The Casual Optimist

Books, Design and Culture

Q & A with Misha Beletsky, Art Director Abbeville Press, Part One


Misha Beletsky is the art director of New York’s Abbeville Press, an independent publisher of fine art and illustrated books.

Towards the end of last year, Misha was kind enough to send me a copy of his recent book, The Book Jackets of Ismar David, published by RIT Press.

A German-born graphic artist, David worked in Germany and then Jerusalem before moving permanently to the United States to become part of a group of accomplished calligraphers who also worked as book jacket designers in New York in the 1950s. David’s bold and expressive style was informed by a mastery of the typographic tradition (he designed a calligraphic Hebrew typeface called David Hebrew), and he worked for many of leading publishers of the day including Alfred A. Knopf, Harper and Row, Houghton Mifflin, Random House and others.

In this post, the first of a two-part interview, Misha discusses the book and his interest in the work of Ismar David.

When did you first come across the work of Ismar David?

Anyone who reads Hebrew is familiar with David’s work, whether they are aware of it or not: David Hebrew, a font he designed happens to be one of the most ubiquitous Hebrew typefaces for text setting. I was first exposed to his work outside of type design as I researched my article on the history of Hebrew typography around twelve years ago.

What interested you about him?

David’s work is powerful and beautiful, yet little known. He had a rare ability of using traditional skills and historical knowledge to arrive at strikingly contemporary results.

Did David’s work change when he moved to the US?

His work matured and became more diverse, as he grew in his craftsmanship and absorbed many exciting influences of 1950s’ New York design scene. He was working alongside other accomplished calligrapher jacket designers like George Salter, Warren Chappell, Arnold Bank, Phil Grushkin, Charles Skaggs, Oscar Ogg, Jeanyee Wong, and Lili Wronker, among others. They all knew each other and learned from each other’s work.

Do you consider David to be primarily a book designer or a calligrapher?

He was a graphic artist who used calligraphy as a primary means of expression. He was equally comfortable designing book jackets, architectural interiors, logos, advertisements, and monumental inscriptions, depending on the project at hand.

What was special about his Hebrew typeface ‘David’?

It was the first 20th c. Hebrew text type, whose letterforms were not based on an existing typographic model, but found inspiration in historic calligraphic hands. David distilled the idea of the Hebrew letter to its purest form.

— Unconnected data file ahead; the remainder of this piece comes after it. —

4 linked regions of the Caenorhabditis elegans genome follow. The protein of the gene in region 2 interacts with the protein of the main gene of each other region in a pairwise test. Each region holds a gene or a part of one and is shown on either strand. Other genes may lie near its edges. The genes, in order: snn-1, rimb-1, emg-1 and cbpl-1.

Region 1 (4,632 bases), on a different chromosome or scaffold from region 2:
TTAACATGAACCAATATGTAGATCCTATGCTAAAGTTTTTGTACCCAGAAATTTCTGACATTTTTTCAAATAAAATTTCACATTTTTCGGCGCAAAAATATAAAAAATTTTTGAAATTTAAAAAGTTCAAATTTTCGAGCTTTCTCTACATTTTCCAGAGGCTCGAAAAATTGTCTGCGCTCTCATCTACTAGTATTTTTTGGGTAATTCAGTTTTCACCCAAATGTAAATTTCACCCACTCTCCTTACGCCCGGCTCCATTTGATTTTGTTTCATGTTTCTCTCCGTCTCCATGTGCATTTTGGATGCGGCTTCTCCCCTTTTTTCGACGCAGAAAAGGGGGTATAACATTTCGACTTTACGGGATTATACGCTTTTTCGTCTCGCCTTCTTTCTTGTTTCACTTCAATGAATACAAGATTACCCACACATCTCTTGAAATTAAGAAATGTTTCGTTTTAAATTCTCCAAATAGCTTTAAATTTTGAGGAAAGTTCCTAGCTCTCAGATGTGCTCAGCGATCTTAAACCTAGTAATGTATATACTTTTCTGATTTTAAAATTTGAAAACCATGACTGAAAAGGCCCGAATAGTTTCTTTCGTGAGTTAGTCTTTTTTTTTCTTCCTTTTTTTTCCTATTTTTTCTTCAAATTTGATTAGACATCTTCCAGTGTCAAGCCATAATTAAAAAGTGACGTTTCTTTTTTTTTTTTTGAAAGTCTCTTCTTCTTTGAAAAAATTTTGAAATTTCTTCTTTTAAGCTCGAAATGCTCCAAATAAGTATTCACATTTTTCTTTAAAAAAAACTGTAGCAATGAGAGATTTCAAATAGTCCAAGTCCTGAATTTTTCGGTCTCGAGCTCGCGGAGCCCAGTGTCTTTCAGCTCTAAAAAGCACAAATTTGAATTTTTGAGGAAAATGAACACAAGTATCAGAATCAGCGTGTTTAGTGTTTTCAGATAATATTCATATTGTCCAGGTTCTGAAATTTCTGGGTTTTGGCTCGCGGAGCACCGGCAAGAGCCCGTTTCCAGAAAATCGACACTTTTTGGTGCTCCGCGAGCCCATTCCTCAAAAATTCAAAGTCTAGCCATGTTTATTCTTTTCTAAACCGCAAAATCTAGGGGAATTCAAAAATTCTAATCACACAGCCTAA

How did David’s work differ from his contemporaries Paul Rand and Alvin Lustig?

His work could not be called clever or conceptual. He relied on the sheer power of the letter, shape, and color to create stunning jackets that told the book’s story through a primary visual vocabulary.

Is David’s work still relevant today?

I believe it is. Twenty years into the “conceptual revolution” in our book cover design, the Modernist idiom is getting a bit tired. We are ready for something different. There is a renewed interest in traditional typography and design craftsmanship, and it is here that we could learn a thing or two from David.

Do you think we’re seeing a revival of calligraphy, lettering and hand-drawn type?

Somewhat: if Pinterest stats are any indication, lettering compositions are trending along with pictures of fashionable outfits, cute puppies, and expensive home interiors. It’s not a complete comeback, though. On one hand, a few talented designers like Marian Bantjes and Jessica Hische are enjoying a tremendous degree of success with their decorative lettering work. On the other hand, the work of traditionally trained calligraphers is still in relatively low demand. What seems encouraging, though, is a renewed interest in, and appreciation of, calligraphy as a craft. I would attribute the interest in this and other handicrafts to the backlash against the proliferation of the computer that has left the hand out of the creative process. At the same token, the plethora of visual resources now available on the Internet provides unprecedented access to the rare historical calligraphic books and manuscripts. In this case the same computer is actually helping to make the handicraft popular again.

Thanks Misha.

You can find more images from The Book Jackets of Ismar David on Facebook. Part two of my converation with Misha will be available tomorrow.

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